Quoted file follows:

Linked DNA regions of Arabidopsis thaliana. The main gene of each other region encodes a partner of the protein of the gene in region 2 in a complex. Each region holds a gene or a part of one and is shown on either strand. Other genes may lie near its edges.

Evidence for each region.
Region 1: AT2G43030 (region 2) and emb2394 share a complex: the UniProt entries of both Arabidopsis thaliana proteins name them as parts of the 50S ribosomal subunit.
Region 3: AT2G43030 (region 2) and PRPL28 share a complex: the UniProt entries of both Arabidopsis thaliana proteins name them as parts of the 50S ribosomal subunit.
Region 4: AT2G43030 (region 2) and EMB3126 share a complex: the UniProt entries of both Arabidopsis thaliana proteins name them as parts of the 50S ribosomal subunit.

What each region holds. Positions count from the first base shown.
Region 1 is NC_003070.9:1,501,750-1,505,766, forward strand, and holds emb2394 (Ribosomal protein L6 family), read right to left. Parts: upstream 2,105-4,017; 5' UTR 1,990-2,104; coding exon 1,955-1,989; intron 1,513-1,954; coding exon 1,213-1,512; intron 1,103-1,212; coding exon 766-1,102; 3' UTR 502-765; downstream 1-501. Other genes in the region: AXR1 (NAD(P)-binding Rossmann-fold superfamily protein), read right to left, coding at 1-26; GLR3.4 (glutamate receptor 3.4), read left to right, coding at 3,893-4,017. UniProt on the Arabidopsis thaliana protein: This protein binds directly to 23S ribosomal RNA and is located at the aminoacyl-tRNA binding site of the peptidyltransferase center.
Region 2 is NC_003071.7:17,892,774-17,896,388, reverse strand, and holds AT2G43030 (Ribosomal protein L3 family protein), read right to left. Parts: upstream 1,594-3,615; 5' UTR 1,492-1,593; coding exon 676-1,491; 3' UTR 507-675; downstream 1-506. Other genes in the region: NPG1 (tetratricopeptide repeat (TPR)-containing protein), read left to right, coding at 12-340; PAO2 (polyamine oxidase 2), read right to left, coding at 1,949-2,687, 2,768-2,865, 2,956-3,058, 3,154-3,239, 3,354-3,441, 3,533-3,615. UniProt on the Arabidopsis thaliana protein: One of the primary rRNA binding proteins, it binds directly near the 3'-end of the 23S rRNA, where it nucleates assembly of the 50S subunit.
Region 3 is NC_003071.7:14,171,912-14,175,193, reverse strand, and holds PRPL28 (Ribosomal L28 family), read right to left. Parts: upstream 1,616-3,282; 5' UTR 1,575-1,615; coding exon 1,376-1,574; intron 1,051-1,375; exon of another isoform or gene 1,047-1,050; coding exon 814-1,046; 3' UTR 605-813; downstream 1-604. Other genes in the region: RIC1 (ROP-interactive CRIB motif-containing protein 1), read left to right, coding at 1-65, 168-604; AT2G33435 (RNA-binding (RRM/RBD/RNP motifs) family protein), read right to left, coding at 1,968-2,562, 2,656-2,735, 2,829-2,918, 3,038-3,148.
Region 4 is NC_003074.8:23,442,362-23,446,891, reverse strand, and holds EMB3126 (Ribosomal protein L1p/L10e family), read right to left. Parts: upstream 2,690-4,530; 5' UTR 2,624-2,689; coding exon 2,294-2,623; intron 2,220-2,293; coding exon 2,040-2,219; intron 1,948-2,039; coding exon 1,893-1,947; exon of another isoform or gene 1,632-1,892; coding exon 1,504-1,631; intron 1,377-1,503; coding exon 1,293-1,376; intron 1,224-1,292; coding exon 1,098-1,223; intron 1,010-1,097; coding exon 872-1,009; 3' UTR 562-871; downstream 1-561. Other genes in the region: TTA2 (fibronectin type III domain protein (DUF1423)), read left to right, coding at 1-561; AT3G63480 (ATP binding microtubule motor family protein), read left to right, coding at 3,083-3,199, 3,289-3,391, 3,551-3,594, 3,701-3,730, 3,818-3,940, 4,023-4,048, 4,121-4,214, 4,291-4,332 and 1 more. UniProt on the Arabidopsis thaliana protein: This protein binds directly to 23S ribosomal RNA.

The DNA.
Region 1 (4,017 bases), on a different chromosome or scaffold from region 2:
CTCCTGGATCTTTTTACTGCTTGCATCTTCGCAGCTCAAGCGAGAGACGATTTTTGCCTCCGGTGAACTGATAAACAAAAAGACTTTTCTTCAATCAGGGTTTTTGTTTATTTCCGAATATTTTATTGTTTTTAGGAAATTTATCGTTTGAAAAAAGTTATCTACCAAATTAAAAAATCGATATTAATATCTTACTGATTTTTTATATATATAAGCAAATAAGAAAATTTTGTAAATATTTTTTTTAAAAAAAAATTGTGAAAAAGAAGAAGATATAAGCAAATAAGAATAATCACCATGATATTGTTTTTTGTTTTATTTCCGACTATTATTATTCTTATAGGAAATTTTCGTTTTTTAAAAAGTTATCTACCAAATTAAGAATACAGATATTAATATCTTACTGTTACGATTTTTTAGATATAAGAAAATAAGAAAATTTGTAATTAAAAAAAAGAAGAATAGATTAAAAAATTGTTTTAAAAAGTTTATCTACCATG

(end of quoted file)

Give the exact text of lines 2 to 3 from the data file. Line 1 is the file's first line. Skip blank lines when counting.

Evidence for each region.
Region 1: AT2G43030 (region 2) and emb2394 share a complex: the UniProt entries of both Arabidopsis thaliana proteins name them as parts of the 50S ribosomal subunit.